Being the parent of a teenager, I decided it was high time my increasingly independent son learnt the important life skill of First Aid (I’m a little obsessed by First Aid, I will get you into the recovery position before you’ve hit the floor in a faint). So, on Saturday I delivered and collected my dutiful son to 4 hours of emergency First Aid training, leading to him having some kind of ‘certification’ valid for 3 years.
On the way there I asked him, “What do you know about First Aid?”
He replied, “Literally nothing” (please don’t be pedantic about his use of literally).
On the way home I asked him, “So could you save my life now?
He answered, “Well.. I know the theory but I’m not sure I could do it.”
“Oh, okay, well that’s something” I said.
“I think I could tell someone else what to do though..” he expanded optimistically.
I guess, this was my clumsy attempt at evaluating how effective this training actually was (with a basic before and after design). Had that 4 hour session turned my son into a lifesaver? Hmmm...
So, how effective was the last training session that you attended?
How would you even go about measuring that effectiveness???
Of course, the quality of refreshments provided and plush environment are important (to be fair it really is grim if you don’t feel well looked after).
Some training providers provide a higher quality biscuit
But this probably isn’t the reason that you’ve made the investment of your time and/or money to attend.
What do you hope to gain from attending?
At a recent ‘Developing and Using Evidence’ workshop we ran here at The Communication Trust, I came across ‘Rowland’s Rules’ (Caroline Rowland from Lucid wrote an earlier TCT blog see here) which expanded on some basic ideas on checking evidence for interventions. These included checking the evidence on website/materials, making sure this evidence was not just personal endorsements, looking at the content and quality of this evidence and if the evidence demonstrated that the approach was actually EFFECTIVE for your needs.
This same approach, with some tweaking, could be applied to training courses.
Of course the kind of study designs used to evaluate interventions is not going to be applicable to most training courses but you SHOULD expect training courses to have some kind of evaluation which is MORE than how much people enjoyed it, if they THOUGHT it would be useful or how good the biscuits were.
In ‘Creating Evidence Based Practice’- a guide for busy Clinicians, Yvonne Wren writes that it is important that clinicians have knowledge about what is important to assess from a training course “confidence and knowledge is of less value than change to practice” (chapter 7, page 1).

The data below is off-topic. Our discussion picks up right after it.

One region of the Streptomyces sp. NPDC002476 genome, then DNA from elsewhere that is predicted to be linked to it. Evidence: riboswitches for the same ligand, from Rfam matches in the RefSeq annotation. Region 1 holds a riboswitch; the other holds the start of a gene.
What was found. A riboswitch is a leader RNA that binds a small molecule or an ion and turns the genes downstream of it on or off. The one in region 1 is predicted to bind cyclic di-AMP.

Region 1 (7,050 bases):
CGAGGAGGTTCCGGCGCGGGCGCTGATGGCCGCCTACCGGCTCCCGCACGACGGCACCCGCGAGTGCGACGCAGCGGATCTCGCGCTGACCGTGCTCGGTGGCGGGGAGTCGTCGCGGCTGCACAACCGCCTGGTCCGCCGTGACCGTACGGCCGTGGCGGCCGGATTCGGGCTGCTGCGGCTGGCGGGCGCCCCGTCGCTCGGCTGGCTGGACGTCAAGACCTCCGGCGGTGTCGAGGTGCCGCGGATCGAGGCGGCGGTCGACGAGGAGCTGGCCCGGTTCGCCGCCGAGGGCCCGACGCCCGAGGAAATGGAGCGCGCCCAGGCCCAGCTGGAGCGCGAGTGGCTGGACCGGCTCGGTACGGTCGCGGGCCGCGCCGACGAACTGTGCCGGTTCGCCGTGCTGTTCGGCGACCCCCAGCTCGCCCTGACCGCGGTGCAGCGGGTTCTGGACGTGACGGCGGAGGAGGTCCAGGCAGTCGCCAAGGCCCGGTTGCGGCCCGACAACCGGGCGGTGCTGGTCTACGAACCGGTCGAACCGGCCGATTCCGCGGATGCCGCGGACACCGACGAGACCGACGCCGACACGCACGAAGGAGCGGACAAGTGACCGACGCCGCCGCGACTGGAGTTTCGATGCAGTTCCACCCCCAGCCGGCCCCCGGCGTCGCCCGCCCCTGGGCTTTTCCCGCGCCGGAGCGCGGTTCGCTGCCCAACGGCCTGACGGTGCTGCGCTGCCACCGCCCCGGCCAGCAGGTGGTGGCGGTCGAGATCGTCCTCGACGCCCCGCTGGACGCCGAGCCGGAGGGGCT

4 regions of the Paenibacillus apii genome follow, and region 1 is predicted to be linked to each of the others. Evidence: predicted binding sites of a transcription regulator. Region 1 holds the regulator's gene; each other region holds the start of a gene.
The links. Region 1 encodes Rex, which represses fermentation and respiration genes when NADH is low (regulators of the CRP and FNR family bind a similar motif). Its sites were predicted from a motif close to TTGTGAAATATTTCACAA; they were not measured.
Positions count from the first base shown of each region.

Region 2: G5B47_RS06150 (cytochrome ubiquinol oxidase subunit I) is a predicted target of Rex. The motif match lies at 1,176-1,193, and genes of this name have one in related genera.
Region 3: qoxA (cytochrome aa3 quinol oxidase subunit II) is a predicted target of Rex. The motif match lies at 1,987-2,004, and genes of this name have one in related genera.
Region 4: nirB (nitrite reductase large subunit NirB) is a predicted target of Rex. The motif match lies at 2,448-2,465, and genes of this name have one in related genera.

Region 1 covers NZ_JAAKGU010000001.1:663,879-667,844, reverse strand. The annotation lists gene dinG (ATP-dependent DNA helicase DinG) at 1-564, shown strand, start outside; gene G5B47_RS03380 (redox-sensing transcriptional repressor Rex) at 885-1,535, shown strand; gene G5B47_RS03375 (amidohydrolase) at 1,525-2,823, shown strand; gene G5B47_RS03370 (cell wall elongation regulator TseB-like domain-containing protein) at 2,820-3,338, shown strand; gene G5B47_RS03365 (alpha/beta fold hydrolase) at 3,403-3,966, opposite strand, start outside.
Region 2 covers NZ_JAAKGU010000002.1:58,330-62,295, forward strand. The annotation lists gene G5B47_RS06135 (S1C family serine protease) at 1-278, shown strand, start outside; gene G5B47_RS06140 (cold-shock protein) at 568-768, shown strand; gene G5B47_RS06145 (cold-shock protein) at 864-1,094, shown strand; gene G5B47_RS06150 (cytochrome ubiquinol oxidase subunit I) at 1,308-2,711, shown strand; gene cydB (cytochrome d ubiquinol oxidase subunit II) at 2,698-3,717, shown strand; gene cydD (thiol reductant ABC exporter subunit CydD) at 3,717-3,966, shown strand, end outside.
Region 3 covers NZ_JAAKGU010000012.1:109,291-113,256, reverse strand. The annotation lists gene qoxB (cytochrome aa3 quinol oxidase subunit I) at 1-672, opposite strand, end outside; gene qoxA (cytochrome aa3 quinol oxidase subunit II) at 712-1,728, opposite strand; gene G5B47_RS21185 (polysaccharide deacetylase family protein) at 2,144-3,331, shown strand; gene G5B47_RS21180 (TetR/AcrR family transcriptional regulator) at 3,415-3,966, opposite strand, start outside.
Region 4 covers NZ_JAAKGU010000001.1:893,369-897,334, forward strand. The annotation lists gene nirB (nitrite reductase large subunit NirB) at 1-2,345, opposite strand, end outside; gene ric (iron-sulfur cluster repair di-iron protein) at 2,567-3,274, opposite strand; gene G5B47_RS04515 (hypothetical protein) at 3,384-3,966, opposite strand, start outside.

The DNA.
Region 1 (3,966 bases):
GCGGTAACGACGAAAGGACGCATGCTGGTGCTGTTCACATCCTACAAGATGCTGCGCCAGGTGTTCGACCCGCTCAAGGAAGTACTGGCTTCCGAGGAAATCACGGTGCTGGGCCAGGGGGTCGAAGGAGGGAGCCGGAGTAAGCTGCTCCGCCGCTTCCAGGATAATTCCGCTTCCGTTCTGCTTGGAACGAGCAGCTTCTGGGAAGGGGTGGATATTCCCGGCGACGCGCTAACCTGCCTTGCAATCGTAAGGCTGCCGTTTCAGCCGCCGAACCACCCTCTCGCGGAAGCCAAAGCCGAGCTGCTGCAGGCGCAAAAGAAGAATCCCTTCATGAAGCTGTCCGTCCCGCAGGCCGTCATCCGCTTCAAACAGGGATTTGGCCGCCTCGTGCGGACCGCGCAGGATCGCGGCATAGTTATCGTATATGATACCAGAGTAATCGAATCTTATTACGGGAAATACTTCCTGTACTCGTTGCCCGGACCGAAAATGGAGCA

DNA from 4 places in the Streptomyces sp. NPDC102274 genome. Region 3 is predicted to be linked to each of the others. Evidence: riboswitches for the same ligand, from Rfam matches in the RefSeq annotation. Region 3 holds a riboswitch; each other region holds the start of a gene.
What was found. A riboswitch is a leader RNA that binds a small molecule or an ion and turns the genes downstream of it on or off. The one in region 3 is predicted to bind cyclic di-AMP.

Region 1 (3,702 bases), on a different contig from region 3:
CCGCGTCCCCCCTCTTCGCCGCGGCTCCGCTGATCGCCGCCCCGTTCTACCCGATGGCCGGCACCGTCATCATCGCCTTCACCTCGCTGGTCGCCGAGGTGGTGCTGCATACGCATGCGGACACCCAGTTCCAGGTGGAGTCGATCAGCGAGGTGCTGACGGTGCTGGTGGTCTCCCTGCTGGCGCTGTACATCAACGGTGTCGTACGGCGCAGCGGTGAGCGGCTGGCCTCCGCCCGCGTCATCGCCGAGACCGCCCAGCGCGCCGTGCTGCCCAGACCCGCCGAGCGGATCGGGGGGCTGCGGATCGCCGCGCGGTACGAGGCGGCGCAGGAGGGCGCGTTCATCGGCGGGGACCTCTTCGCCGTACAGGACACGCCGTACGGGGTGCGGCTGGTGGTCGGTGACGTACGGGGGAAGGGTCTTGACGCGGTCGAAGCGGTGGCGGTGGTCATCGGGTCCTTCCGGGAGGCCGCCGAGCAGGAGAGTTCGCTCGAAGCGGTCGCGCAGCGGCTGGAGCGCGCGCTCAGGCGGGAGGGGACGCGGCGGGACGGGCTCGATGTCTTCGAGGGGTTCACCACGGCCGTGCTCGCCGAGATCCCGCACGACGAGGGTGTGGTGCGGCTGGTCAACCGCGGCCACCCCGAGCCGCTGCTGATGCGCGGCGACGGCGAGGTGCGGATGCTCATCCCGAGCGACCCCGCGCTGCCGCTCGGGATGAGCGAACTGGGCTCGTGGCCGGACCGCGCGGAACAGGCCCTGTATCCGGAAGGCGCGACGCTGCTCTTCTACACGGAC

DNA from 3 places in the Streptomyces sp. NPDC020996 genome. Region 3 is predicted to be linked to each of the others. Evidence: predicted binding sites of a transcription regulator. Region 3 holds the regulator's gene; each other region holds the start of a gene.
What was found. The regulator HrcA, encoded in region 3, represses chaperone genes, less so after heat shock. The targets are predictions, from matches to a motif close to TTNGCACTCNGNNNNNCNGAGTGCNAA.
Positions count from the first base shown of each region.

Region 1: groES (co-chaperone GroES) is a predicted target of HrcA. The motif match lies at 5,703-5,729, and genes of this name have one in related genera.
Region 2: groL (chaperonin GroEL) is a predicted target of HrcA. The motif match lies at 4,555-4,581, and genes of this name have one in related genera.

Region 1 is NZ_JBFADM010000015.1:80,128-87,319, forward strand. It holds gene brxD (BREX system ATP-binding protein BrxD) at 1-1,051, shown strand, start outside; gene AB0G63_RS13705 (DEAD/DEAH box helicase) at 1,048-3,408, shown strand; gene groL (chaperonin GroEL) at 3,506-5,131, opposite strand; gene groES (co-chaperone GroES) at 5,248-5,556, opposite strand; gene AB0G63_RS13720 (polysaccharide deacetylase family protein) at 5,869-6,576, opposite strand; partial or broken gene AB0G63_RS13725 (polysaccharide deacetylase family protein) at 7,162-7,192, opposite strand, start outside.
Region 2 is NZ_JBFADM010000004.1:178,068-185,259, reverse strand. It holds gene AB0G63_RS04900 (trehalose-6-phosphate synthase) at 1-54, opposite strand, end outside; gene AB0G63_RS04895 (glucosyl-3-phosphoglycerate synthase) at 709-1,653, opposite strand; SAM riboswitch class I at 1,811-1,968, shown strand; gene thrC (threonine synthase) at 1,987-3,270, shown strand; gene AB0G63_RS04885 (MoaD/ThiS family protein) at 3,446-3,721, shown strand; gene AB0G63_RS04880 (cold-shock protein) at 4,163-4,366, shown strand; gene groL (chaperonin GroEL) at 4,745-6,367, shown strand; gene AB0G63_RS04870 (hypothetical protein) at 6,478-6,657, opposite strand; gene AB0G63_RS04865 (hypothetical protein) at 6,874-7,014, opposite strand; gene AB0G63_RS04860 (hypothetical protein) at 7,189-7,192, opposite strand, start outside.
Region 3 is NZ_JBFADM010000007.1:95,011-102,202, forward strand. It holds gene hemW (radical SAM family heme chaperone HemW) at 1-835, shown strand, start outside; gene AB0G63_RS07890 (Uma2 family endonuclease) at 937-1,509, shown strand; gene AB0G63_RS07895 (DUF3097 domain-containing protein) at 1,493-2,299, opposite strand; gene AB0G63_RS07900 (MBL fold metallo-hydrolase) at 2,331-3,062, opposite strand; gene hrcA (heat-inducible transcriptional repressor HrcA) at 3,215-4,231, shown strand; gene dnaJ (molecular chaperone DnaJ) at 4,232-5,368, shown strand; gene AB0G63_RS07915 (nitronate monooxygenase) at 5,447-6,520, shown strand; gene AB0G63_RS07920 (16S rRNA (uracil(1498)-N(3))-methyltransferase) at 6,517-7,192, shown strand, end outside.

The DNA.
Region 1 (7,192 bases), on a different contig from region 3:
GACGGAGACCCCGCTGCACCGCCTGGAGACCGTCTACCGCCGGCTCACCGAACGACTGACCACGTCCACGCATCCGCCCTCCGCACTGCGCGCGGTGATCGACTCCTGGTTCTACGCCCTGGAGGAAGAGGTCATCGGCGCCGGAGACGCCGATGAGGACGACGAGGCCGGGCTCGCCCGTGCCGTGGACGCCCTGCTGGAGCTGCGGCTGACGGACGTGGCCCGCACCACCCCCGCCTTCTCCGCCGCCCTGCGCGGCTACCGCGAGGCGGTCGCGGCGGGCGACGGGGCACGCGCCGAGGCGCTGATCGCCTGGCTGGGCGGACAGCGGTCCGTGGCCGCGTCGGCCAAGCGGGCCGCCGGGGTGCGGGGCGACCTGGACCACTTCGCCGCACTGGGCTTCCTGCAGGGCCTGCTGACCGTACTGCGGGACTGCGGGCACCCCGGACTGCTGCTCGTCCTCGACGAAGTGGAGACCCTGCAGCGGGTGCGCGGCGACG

And for most of us this would reflect what we are hoping to get from training we attend...
So next time you are attending a training course, or are devising or delivering one, think about how that training course can show an increase in:
- Knowledge (perhaps with a simple ‘before’ and ‘after’ quiz/assessment)
- Confidence (perhaps with a simple ‘before’ and ‘after’ rating scale)
- Skills (perhaps with a ‘before’ and ‘after’ video or observation)
And ultimately CHANGE IN PRACTICE (perhaps with a longer term ‘learning journal’, videos or observations)
According to your individual or service needs you may also want to consider changes to attitudes, value for money, impact on organisational change, impact on service users etc.
And be wary – no training provider is going to say ‘our training is based on no evidence or evaluation whatsoever but everyone loves it! (and our biscuits are great!)'. There will be evidence. So scrutinise the evidence provided – is it just testimonials? Do they use objective measures that I recognise (tests, independent observations etc)?
Please do read Yvonne’s chapter for more information and also see the What Works Training Database – there you can find the criteria we use before accepting training programmes onto our database.
Did the 4 hour First Aid training course turn my son into a lifesaver? It has perhaps changed his attitude and confidence, increased his knowledge and started to give him tentative, new practical skills. He has a parent who will ask questions to reinforce his knowledge, but it is only through use of his new skills that he is likely to change his behaviour. Of course, this is one instance when I hope he won’t need to use these skills any time soon, but for the rest of us, our work related CPD really should have an impact on our daily practice to be worth the investment.
Theresa is a Lead Professional Advisor in Speech, Language & Communication at the Communication Trust. She has worked as a speech and language therapist and clinical educator for 20 years and has broad clinical experience across paediatrics and a special interest in research and teaching skills.